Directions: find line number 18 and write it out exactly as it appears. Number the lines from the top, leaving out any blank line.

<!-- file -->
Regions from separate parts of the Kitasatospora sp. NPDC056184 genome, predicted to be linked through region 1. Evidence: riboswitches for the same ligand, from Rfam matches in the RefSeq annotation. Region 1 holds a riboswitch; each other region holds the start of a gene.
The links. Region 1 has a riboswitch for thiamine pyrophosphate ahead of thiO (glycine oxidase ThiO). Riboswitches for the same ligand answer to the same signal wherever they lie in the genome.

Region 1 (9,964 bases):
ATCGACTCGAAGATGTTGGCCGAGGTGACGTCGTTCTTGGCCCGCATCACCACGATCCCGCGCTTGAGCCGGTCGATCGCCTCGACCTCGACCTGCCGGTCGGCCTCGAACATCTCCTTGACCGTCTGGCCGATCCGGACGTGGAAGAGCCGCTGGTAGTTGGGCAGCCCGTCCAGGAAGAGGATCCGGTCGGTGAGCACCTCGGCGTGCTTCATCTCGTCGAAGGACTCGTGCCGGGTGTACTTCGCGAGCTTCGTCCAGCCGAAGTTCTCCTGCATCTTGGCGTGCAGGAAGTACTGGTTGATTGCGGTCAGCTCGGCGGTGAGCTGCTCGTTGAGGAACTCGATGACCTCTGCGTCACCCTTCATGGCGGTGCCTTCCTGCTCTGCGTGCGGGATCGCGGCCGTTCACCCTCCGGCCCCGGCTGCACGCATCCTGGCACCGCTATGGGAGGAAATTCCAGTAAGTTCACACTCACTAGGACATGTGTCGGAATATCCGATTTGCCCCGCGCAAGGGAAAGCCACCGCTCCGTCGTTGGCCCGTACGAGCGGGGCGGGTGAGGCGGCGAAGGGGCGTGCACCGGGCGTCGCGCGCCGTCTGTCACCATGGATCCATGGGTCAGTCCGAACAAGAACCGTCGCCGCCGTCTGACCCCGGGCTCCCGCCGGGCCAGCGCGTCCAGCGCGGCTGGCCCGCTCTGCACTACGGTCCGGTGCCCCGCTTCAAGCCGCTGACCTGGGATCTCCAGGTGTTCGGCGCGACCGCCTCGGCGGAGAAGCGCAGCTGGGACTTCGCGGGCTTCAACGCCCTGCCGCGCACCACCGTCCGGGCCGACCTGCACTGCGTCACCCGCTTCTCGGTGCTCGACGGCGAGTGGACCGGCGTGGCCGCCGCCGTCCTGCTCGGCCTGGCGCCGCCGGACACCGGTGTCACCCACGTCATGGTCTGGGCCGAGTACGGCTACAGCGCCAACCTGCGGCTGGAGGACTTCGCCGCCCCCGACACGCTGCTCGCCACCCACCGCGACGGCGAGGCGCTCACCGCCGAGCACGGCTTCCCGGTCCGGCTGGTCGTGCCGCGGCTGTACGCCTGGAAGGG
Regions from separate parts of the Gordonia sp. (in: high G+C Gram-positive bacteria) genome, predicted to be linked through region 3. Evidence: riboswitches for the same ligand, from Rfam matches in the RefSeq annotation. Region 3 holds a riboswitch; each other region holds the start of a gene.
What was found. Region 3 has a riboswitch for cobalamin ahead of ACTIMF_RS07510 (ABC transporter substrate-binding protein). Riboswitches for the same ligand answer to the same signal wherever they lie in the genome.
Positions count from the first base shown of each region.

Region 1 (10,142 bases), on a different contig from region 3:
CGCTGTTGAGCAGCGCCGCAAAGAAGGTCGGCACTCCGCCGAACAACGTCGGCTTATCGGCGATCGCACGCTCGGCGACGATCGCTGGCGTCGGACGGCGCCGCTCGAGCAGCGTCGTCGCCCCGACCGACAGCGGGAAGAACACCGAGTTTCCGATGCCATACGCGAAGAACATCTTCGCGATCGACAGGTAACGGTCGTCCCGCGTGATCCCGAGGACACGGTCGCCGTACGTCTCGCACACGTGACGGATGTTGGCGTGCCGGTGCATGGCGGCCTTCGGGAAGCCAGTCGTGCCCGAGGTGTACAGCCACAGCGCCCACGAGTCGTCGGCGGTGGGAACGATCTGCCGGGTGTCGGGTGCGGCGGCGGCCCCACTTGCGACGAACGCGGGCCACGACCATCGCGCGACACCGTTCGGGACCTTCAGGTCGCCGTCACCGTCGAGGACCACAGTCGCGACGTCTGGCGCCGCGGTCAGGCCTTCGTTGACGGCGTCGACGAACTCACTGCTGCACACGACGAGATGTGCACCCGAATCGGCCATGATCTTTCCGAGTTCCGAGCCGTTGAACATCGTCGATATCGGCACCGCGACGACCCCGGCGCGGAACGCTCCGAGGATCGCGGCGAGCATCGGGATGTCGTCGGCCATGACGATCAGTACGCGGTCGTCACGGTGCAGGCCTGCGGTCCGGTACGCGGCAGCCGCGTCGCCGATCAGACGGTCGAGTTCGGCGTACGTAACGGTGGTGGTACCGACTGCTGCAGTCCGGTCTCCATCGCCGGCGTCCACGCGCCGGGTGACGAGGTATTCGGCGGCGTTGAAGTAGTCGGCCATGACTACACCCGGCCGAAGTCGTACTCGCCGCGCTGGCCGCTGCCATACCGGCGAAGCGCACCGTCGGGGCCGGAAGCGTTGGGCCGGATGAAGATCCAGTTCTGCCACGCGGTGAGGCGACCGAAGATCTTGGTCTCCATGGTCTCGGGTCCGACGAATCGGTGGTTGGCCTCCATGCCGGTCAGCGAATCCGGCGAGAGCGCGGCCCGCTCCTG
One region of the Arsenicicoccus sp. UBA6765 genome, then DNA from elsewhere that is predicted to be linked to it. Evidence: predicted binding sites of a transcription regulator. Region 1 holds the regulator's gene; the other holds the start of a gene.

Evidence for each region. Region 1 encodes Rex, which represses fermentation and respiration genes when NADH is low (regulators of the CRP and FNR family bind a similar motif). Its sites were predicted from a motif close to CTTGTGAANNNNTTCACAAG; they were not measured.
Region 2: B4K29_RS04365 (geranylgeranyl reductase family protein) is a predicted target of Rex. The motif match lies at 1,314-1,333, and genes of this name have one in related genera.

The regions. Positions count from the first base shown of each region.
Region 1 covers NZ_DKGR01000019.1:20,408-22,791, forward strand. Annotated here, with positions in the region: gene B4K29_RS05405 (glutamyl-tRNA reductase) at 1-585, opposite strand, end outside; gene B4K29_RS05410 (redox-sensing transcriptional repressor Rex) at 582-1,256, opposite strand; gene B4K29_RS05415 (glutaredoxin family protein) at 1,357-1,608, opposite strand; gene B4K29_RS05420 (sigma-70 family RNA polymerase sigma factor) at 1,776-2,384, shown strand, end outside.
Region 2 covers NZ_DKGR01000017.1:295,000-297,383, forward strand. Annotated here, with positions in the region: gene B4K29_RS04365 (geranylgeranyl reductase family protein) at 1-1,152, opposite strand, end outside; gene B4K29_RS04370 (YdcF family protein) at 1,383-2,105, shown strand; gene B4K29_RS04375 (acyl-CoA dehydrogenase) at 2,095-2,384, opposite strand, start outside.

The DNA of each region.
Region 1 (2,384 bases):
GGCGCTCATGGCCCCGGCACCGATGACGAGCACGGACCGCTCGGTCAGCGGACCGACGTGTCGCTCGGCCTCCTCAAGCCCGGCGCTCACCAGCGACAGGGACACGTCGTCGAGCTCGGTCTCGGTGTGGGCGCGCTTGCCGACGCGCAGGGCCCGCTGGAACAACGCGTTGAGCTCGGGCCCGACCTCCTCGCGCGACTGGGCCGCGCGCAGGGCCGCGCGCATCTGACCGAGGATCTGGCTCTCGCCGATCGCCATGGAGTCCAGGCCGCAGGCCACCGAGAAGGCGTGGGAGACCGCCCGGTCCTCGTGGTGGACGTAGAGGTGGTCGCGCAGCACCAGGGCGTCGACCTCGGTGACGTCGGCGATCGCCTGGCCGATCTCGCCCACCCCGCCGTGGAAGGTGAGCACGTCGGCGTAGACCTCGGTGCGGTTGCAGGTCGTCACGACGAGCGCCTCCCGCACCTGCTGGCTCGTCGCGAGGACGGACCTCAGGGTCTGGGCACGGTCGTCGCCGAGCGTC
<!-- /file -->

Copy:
GGCGCTCATGGCCCCGGCACCGATGACGAGCACGGACCGCTCGGTCAGCGGACCGACGTGTCGCTCGGCCTCCTCAAGCCCGGCGCTCACCAGCGACAGGGACACGTCGTCGAGCTCGGTCTCGGTGTGGGCGCGCTTGCCGACGCGCAGGGCCCGCTGGAACAACGCGTTGAGCTCGGGCCCGACCTCCTCGCGCGACTGGGCCGCGCGCAGGGCCGCGCGCATCTGACCGAGGATCTGGCTCTCGCCGATCGCCATGGAGTCCAGGCCGCAGGCCACCGAGAAGGCGTGGGAGACCGCCCGGTCCTCGTGGTGGACGTAGAGGTGGTCGCGCAGCACCAGGGCGTCGACCTCGGTGACGTCGGCGATCGCCTGGCCGATCTCGCCCACCCCGCCGTGGAAGGTGAGCACGTCGGCGTAGACCTCGGTGCGGTTGCAGGTCGTCACGACGAGCGCCTCCCGCACCTGCTGGCTCGTCGCGAGGACGGACCTCAGGGTCTGGGCACGGTCGTCGCCGAGCGTC